FROM MICHAEL ASHCROFT IN THE SCIENCE POLICY CENTRE…
In 1957, the Soviet Union launched Sputnik into orbit, shattering the established belief that the US led the world in space technology. This shock led to the space race and the many benefits – technology, innovation and education – associated with it.
President Obama noted in his recent State of the Union address that this century’s “Sputnik moment” is again based on technology, as China and India take giant leaps while the US risks being left behind. The President is trying to convince the American people that their prosperity tomorrow needs education and innovation now.
He focused particularly on energy policy, a thorny topic at the best of times, but made all the more complicated in the US by the influence of the oil industry in government. And actions speak louder than words, as the President wants to remove public subsidy to Big Oil, and redirect it towards new technologies. At a time when government spending and interference in the status quo are under intense scrutiny from the American right, this in itself could spark wider political debate.
The President’s goals are set very high – 80% of US electricity from renewable sources in 2035 and a million electric vehicles on the road in 2015. Without public support though, these goals are hollow.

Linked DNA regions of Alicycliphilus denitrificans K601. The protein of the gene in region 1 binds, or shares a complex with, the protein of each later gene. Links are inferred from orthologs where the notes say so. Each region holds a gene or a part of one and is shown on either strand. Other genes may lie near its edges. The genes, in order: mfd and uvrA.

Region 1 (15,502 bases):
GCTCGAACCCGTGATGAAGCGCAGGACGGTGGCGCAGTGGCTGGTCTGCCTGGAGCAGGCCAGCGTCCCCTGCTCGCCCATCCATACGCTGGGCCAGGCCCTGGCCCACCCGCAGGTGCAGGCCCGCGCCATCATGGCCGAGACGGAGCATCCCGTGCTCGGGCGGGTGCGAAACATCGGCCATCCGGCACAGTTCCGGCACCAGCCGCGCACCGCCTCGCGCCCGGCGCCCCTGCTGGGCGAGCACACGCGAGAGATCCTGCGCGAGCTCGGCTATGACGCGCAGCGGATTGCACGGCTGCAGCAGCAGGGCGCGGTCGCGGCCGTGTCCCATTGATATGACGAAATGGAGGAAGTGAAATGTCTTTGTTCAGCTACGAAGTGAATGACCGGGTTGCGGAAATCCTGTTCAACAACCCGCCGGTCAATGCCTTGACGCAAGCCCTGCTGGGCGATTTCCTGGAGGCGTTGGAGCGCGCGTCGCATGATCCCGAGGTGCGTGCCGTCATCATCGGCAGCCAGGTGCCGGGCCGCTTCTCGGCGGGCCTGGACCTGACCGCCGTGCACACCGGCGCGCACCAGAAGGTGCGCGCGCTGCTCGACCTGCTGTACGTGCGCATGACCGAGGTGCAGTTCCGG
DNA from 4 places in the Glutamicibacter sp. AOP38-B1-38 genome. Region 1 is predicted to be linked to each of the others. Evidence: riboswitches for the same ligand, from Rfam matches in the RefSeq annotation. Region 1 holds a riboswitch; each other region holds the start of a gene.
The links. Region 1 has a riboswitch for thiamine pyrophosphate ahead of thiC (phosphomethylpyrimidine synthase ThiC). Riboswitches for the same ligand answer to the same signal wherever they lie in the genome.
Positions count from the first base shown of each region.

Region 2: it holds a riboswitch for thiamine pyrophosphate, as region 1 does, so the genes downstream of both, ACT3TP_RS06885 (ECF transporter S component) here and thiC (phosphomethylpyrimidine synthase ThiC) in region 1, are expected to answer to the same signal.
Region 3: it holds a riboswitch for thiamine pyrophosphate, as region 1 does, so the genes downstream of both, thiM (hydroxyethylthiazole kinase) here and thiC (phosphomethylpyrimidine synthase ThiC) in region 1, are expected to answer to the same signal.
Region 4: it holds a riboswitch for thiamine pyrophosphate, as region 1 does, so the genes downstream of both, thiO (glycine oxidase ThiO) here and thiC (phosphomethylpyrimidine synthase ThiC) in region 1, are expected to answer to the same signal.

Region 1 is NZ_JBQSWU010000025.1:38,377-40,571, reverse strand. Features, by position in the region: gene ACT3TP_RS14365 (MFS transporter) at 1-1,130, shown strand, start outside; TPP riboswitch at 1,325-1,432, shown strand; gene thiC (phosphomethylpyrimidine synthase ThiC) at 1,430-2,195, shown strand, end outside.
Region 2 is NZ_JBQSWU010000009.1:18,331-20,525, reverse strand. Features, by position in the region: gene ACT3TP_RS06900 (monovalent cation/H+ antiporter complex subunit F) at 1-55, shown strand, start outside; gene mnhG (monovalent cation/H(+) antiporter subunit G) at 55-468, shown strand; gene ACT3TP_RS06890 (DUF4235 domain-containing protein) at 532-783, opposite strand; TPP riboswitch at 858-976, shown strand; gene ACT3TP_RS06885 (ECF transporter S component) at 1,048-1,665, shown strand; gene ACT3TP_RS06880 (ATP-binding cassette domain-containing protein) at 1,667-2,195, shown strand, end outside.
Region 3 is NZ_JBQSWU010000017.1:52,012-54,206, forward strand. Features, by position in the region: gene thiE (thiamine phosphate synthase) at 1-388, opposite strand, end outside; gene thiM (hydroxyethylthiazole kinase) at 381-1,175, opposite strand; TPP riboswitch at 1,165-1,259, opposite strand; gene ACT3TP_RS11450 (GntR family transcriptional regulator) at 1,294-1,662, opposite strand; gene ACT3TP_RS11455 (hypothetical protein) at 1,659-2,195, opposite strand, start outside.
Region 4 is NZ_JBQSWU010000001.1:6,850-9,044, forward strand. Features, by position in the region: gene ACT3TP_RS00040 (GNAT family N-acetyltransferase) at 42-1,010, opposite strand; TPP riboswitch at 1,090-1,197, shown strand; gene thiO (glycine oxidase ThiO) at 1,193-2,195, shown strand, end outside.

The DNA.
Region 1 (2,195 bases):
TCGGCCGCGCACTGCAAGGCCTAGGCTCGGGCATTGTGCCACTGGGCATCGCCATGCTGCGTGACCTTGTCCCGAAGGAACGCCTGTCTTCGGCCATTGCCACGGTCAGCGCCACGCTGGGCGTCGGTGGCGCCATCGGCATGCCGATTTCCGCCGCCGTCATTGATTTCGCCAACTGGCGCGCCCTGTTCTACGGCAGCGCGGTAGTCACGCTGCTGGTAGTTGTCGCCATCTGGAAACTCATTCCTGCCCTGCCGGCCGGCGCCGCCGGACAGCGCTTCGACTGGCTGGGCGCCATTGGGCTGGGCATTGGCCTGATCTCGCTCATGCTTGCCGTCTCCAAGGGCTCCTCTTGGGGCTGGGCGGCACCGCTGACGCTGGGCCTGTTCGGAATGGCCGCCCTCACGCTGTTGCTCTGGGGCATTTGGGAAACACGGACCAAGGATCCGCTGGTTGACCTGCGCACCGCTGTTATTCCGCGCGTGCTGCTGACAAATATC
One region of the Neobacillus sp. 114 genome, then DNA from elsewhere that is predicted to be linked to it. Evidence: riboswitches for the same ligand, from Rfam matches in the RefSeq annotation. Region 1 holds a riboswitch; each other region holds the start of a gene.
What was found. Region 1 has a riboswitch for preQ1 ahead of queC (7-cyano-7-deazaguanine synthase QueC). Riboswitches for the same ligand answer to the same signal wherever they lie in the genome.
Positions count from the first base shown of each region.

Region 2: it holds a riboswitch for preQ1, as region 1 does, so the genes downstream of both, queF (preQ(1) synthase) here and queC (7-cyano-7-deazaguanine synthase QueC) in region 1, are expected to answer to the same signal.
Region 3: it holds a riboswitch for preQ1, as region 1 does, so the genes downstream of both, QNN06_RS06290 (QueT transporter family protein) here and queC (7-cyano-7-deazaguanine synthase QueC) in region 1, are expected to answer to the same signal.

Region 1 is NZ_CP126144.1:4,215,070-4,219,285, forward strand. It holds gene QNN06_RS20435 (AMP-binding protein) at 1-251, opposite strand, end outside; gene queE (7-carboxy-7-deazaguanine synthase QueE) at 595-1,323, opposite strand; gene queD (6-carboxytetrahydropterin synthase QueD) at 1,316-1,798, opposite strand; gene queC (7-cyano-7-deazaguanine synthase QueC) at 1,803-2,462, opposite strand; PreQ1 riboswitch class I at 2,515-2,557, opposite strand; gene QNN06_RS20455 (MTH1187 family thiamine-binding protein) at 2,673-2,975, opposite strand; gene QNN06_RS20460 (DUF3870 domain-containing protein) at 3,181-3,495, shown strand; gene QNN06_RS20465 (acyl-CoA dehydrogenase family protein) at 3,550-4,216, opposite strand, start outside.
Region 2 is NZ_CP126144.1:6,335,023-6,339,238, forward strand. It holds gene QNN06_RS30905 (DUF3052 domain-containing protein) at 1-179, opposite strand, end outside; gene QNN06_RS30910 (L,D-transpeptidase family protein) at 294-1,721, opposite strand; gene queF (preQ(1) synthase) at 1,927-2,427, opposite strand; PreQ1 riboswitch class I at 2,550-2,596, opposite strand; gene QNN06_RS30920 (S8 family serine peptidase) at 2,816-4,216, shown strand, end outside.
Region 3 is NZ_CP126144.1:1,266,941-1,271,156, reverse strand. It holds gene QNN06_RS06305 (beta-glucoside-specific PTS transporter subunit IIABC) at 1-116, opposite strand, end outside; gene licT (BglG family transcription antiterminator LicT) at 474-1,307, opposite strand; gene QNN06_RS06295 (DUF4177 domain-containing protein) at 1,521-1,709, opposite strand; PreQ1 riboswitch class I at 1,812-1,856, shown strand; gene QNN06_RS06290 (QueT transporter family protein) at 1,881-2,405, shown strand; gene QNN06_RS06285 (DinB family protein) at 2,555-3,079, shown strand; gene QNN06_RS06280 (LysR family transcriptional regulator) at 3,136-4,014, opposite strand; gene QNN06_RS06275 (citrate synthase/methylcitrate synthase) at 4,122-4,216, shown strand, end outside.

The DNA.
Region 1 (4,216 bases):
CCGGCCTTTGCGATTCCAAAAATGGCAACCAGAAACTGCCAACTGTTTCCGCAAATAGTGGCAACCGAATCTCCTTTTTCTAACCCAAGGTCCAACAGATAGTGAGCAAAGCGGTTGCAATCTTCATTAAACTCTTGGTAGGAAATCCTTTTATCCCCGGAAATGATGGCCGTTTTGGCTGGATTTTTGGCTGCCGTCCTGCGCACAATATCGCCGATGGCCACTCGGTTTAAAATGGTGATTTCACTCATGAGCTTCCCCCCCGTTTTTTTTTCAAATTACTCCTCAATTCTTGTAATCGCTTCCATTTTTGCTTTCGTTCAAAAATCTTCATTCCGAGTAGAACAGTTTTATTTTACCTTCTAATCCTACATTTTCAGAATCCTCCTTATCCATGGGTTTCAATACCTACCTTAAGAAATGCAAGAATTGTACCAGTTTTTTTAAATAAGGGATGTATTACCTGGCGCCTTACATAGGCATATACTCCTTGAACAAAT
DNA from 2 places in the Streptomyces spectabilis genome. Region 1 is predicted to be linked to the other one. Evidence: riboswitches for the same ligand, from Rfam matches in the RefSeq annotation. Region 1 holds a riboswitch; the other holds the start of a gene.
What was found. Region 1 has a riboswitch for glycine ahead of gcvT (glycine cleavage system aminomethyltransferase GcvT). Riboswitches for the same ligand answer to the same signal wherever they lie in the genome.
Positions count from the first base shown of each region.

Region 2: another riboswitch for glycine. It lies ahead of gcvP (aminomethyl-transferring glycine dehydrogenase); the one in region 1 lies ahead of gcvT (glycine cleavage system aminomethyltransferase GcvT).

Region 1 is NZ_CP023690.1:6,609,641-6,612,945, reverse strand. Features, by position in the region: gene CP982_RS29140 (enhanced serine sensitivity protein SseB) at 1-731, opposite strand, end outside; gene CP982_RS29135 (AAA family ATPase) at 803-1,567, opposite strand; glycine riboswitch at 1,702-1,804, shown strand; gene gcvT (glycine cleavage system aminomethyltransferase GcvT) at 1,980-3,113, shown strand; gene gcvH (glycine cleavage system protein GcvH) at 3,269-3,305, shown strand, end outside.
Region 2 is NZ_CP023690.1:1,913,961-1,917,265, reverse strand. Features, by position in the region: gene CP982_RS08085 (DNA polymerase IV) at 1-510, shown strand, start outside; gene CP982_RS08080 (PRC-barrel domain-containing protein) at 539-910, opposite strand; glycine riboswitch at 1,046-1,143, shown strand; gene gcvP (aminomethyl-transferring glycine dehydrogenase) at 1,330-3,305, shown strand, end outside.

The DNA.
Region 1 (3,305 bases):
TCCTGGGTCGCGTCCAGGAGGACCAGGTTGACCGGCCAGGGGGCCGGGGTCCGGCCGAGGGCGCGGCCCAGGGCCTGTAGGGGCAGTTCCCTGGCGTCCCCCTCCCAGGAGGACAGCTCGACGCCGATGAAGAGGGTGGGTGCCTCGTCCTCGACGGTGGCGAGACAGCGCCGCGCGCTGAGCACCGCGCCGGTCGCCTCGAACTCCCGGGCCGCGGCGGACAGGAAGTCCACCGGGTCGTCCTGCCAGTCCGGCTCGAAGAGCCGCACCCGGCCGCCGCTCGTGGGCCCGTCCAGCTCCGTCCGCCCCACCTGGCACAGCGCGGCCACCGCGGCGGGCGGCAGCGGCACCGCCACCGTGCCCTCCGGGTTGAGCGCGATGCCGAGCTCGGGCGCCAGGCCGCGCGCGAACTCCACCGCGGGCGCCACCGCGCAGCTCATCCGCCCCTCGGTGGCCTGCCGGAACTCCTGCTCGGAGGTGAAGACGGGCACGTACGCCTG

Framing the need for action in this way, by conjuring the imagery of the American dream, is a clever tactic. Previous attempts at increasing public support in clean energy technology, for example, have proved relatively unsuccessful. Climate change and dependency on foreign oil are, apparently, not good enough reasons to consider alternatives seriously.
Setting the American dream against the American spirit could see an interesting clash of values. The American dream is primarily about freedom, letting hard-working people achieve their own prosperity. Telling the American people they cannot do certain things – anything that emits CO2 – is against that freedom, and is certain to provoke a defensive response.
The American spirit, the enthusiasm and hard work embodied by the space race, is the way the American dream was realised in the first place. Framing the issue in terms of being beaten by India and China may just spur the American spirit back into action, providing those much-needed improvements in education, innovation and policy.
If the American people can be persuaded that the future President Obama depicts is worth fighting for, the plan might just work. The space race provided much of the technology we take for granted today – just imagine what a renewed sense of urgency could do for innovation today.